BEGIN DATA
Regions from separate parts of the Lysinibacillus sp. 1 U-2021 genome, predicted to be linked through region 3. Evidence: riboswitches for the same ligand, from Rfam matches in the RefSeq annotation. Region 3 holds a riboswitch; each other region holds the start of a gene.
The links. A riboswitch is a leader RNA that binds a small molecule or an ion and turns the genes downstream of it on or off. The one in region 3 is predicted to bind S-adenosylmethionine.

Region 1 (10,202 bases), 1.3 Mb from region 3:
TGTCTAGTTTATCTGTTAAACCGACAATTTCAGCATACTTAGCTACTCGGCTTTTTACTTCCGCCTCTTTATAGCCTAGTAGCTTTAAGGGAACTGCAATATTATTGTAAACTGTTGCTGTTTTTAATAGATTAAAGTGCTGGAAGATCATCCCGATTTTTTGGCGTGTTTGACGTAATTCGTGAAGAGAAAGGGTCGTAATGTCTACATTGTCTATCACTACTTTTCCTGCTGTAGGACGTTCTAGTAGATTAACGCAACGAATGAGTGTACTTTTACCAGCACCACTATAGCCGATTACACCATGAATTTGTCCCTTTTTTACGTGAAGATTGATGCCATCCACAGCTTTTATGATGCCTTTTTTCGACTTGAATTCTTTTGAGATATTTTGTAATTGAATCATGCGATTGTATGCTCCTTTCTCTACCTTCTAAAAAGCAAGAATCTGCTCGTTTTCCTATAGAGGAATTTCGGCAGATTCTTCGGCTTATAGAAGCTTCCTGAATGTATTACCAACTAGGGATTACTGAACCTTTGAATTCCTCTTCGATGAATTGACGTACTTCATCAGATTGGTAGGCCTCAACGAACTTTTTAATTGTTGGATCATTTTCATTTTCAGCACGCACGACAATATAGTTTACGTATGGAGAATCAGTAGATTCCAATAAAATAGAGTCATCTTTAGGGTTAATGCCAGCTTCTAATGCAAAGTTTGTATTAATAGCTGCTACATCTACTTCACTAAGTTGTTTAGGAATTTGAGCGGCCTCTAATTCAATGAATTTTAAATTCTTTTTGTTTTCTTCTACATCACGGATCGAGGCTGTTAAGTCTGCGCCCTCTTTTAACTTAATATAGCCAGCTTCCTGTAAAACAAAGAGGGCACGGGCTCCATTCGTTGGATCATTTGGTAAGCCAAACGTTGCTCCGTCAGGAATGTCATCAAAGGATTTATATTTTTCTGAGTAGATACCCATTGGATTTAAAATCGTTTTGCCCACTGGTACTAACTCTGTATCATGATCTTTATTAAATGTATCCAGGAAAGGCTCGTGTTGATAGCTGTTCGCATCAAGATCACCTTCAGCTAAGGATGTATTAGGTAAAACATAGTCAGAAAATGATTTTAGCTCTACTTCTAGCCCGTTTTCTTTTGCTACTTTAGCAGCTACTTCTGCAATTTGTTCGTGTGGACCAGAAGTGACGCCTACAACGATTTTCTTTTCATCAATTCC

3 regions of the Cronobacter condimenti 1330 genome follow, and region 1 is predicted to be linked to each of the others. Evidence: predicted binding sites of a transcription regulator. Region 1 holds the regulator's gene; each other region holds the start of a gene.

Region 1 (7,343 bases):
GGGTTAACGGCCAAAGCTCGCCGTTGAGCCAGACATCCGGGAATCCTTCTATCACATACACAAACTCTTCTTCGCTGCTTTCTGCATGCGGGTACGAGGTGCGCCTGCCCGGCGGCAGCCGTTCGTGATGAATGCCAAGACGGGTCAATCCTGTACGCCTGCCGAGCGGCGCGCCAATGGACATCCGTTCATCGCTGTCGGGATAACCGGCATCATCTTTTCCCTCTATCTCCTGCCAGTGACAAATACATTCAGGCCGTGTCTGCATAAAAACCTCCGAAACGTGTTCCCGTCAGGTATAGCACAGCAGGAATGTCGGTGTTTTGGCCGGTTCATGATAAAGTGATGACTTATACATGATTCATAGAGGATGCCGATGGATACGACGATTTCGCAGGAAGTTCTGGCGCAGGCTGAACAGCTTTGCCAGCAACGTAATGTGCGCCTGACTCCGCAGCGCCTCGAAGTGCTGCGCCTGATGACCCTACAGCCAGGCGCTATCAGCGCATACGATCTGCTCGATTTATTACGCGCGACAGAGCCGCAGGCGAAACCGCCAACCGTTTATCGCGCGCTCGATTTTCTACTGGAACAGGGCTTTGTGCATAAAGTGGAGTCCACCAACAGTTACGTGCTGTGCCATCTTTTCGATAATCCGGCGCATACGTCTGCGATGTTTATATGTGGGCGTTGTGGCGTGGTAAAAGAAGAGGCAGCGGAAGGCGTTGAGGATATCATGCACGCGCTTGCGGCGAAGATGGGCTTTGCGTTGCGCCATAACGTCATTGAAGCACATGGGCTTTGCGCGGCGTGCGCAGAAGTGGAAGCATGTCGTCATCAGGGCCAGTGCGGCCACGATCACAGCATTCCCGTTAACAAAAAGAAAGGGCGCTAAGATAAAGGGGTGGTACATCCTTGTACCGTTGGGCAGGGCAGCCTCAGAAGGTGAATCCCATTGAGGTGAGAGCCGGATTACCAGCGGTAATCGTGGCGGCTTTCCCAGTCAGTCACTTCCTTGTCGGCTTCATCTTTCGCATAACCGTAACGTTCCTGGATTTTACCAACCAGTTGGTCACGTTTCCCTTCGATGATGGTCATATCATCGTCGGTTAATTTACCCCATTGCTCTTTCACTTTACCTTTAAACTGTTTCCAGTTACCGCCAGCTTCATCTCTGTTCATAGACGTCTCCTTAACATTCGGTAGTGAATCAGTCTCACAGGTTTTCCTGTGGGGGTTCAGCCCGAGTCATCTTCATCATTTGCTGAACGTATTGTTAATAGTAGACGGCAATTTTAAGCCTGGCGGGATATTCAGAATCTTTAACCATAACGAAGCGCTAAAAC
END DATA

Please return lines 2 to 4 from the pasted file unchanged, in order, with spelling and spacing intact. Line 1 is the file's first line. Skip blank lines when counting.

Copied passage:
The links. A riboswitch is a leader RNA that binds a small molecule or an ion and turns the genes downstream of it on or off. The one in region 3 is predicted to bind S-adenosylmethionine.

Region 1 (10,202 bases), 1.3 Mb from region 3:
TGTCTAGTTTATCTGTTAAACCGACAATTTCAGCATACTTAGCTACTCGGCTTTTTACTTCCGCCTCTTTATAGCCTAGTAGCTTTAAGGGAACTGCAATATTATTGTAAACTGTTGCTGTTTTTAATAGATTAAAGTGCTGGAAGATCATCCCGATTTTTTGGCGTGTTTGACGTAATTCGTGAAGAGAAAGGGTCGTAATGTCTACATTGTCTATCACTACTTTTCCTGCTGTAGGACGTTCTAGTAGATTAACGCAACGAATGAGTGTACTTTTACCAGCACCACTATAGCCGATTACACCATGAATTTGTCCCTTTTTTACGTGAAGATTGATGCCATCCACAGCTTTTATGATGCCTTTTTTCGACTTGAATTCTTTTGAGATATTTTGTAATTGAATCATGCGATTGTATGCTCCTTTCTCTACCTTCTAAAAAGCAAGAATCTGCTCGTTTTCCTATAGAGGAATTTCGGCAGATTCTTCGGCTTATAGAAGCTTCCTGAATGTATTACCAACTAGGGATTACTGAACCTTTGAATTCCTCTTCGATGAATTGACGTACTTCATCAGATTGGTAGGCCTCAACGAACTTTTTAATTGTTGGATCATTTTCATTTTCAGCACGCACGACAATATAGTTTACGTATGGAGAATCAGTAGATTCCAATAAAATAGAGTCATCTTTAGGGTTAATGCCAGCTTCTAATGCAAAGTTTGTATTAATAGCTGCTACATCTACTTCACTAAGTTGTTTAGGAATTTGAGCGGCCTCTAATTCAATGAATTTTAAATTCTTTTTGTTTTCTTCTACATCACGGATCGAGGCTGTTAAGTCTGCGCCCTCTTTTAACTTAATATAGCCAGCTTCCTGTAAAACAAAGAGGGCACGGGCTCCATTCGTTGGATCATTTGGTAAGCCAAACGTTGCTCCGTCAGGAATGTCATCAAAGGATTTATATTTTTCTGAGTAGATACCCATTGGATTTAAAATCGTTTTGCCCACTGGTACTAACTCTGTATCATGATCTTTATTAAATGTATCCAGGAAAGGCTCGTGTTGATAGCTGTTCGCATCAAGATCACCTTCAGCTAAGGATGTATTAGGTAAAACATAGTCAGAAAATGATTTTAGCTCTACTTCTAGCCCGTTTTCTTTTGCTACTTTAGCAGCTACTTCTGCAATTTGTTCGTGTGGACCAGAAGTGACGCCTACAACGATTTTCTTTTCATCAATTCC